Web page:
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NHS managers plan to procure ‘significant number’ of APMS contracts in New Year

Exclusive NHS England has revealed it will begin the procurement process for a ‘significant number’ of APMS contracts in the new year, and has already begun moves to promote the contracts with private healthcare providers.

Pulse has learned that the NHS England local area team will begin a process to procure ‘roughly ten’ APMS contracts in January 2014, and held its first ‘engagement event’ to inform potential providers yesterday.

Most of the contracts are being reprocured as the existing APMS contract is coming to the end of the current contract term,but NHS London did not rule out new contracts being awarded.

NHS London said it would procure a significant number of standardised alternative primary medical services contracts across London during 2013/14 and 2014/15 and that it was introducing ‘standardised’ terms for all the contracts across the capital.

But GP leaders said that the contracts were a threat to GMS and PMS practices and did not provide long-term security for patients.

The move comes as a number of APMS practices have been shut in recent years because they have been deemed financially unviable.

The NHS London event, held in London, intended to ‘inform and engage with current and potential providers of primary medical services about our proposals to procure a significant number of standardised alternative primary medical services contracts across London during 2013/14 and 2014/15’.

The publicity for the event added: ‘Whilst the immediate focus of discussions will be on the   upcoming APMS procurements in London,  this event should also be of interest to all potential bidders across the whole of London, given our plans, over the course of the next five years using a  standardised approach to procurements, contracts, specification and KPIs .’

A spokesperson for NHS London told Pulse: ‘While the exact number will be determined when the procurement process commences in January 2014, there will be roughly 10 contracts.

‘In the majority of cases it is because the existing APMS contracts are coming to the end of the current contract term, and so these contracts are being reprocured.’

Private providers have already expressed an interest in bidding for the APMS contracts. Allan Johnson, chief executive of The Practice, attended the event.

He said: ‘APMS has had a pretty varied history and it does look like NHS London are trying to make them more consistent. They are clearly wanting to focus on quality not price which we regard as a good thing. We will look at each tender on its own merits and if we think we can deliver a high quality, innovative service in a sustainable manner then we will bid.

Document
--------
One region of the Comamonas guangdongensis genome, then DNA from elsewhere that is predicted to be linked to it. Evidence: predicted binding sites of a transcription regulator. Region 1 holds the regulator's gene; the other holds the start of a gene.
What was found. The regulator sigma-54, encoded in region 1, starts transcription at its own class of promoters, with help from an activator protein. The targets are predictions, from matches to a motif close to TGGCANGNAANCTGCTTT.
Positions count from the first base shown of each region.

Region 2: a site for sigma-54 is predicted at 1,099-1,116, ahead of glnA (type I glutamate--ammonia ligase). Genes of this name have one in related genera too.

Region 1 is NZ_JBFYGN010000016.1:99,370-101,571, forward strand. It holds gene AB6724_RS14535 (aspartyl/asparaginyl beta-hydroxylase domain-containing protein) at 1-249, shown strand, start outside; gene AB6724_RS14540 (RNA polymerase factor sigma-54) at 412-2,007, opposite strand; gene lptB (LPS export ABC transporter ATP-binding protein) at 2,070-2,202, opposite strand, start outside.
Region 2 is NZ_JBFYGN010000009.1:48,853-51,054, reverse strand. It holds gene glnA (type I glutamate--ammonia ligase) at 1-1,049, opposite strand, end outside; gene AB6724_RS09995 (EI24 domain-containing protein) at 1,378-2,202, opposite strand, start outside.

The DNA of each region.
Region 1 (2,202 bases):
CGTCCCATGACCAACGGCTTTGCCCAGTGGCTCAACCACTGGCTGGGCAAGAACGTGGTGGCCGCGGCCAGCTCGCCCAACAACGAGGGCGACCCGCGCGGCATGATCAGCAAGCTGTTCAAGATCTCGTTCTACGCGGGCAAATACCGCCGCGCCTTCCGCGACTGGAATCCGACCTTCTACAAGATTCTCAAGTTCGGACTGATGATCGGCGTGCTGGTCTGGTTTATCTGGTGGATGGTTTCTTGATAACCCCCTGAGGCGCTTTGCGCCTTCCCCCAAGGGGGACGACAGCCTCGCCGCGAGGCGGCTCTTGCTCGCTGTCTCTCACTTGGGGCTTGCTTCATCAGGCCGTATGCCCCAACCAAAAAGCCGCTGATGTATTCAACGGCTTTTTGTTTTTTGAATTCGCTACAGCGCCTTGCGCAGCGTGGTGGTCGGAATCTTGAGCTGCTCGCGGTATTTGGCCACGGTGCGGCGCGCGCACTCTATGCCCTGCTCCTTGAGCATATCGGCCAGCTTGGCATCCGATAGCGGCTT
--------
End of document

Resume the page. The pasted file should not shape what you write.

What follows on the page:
‘In the past the contracts have varied enormously in format and structure so having a standard format as well as terms and pricing will be better.’

But Dr Chaand Nagpaul, GPC chair and a GP in Stanmore, London, said that the APMS contracts were a short-term measure.

He told Pulse: ‘GPMS practices provide highly cost effective delivery of general practice services and we all have considerable experience of costly APMS contracts that have been discontinued.

‘Area teams should be ensuring that at a time of austerity that they commission GP services that are most cost effective and likely to provide the continuity of care and stability that local populations deserve. Short-term APMS contracts are bureaucratically expensive and do not provide any long-term security for local populations.’

Dr Tony Grewal, medical director of Londonwide LMCs and a GP in Hillingdon, said he had been told that these were the first of a number of contracts to be awarded.

He said: ‘My understanding is that there are to be ten coming up for renewal shortly, with an order of 100 more over the next few years.’

Dr Grewal added that he understood the contracts would include extended hours and Saturday openingm, and would probably not be that attractive to GPs.

He added: ‘The flavour of primary care contracting for the future as things stand is APMS. They are not offering new GMS or APMS contracts. In terms of succession planning and the future of general practice, that philosophy is a threat. This is just the status quo being renewed and continued.’